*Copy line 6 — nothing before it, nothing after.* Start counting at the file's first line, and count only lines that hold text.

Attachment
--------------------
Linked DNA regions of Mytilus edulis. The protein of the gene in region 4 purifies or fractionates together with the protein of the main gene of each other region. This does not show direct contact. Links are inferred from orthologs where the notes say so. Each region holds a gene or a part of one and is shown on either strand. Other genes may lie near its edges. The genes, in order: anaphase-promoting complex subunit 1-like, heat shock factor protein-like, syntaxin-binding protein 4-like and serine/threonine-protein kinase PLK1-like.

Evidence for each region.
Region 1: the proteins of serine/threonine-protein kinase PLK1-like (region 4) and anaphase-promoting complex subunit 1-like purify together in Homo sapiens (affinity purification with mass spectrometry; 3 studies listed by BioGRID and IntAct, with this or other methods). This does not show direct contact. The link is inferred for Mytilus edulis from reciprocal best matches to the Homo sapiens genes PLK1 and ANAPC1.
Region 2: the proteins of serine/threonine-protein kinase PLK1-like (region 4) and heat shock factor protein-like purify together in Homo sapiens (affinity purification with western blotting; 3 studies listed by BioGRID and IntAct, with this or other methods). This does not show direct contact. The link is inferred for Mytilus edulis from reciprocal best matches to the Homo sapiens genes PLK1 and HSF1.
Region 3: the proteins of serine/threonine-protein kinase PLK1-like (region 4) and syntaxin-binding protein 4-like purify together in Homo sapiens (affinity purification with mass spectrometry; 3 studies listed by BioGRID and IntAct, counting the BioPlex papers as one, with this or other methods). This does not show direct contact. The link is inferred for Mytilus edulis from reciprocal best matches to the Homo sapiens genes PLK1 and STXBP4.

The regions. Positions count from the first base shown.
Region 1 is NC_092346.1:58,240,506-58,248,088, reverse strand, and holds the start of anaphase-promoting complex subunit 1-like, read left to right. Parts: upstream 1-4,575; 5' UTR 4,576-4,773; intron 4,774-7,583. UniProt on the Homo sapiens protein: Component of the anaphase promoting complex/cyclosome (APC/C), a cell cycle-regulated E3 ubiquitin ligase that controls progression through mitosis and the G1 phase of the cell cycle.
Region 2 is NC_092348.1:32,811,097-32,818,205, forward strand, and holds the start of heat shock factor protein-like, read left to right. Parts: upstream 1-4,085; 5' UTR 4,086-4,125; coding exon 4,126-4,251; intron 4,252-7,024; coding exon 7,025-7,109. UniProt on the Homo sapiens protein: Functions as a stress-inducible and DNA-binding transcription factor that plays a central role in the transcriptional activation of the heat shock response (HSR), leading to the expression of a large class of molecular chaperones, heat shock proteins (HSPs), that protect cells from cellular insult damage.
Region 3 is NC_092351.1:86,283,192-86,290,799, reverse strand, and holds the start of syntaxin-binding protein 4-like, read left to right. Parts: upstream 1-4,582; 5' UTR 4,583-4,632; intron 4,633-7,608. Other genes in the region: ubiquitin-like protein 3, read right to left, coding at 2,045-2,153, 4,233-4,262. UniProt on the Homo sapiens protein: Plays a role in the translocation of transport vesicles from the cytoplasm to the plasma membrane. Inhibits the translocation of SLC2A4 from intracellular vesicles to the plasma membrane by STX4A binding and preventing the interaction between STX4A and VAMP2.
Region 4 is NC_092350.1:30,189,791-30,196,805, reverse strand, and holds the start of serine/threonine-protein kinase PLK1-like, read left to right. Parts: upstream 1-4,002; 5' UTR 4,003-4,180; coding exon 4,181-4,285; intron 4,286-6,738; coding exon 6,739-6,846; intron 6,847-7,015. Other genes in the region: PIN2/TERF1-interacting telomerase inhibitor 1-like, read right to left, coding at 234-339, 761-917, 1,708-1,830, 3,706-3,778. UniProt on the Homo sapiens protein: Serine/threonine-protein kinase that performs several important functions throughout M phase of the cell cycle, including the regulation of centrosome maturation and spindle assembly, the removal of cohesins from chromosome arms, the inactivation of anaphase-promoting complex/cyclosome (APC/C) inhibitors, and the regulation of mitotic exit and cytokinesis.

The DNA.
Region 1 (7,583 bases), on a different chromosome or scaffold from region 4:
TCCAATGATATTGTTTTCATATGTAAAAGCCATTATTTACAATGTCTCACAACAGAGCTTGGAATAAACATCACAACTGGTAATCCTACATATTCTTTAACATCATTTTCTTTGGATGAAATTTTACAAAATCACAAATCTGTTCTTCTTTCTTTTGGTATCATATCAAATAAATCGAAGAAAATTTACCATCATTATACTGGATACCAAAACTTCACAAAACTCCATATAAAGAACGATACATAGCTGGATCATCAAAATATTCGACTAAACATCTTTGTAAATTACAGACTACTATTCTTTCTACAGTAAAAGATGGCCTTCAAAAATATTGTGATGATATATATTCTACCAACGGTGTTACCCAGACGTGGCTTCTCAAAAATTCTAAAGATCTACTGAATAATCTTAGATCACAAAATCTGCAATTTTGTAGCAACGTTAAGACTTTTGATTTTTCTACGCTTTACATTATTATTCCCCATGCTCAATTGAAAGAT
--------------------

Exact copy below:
The regions. Positions count from the first base shown.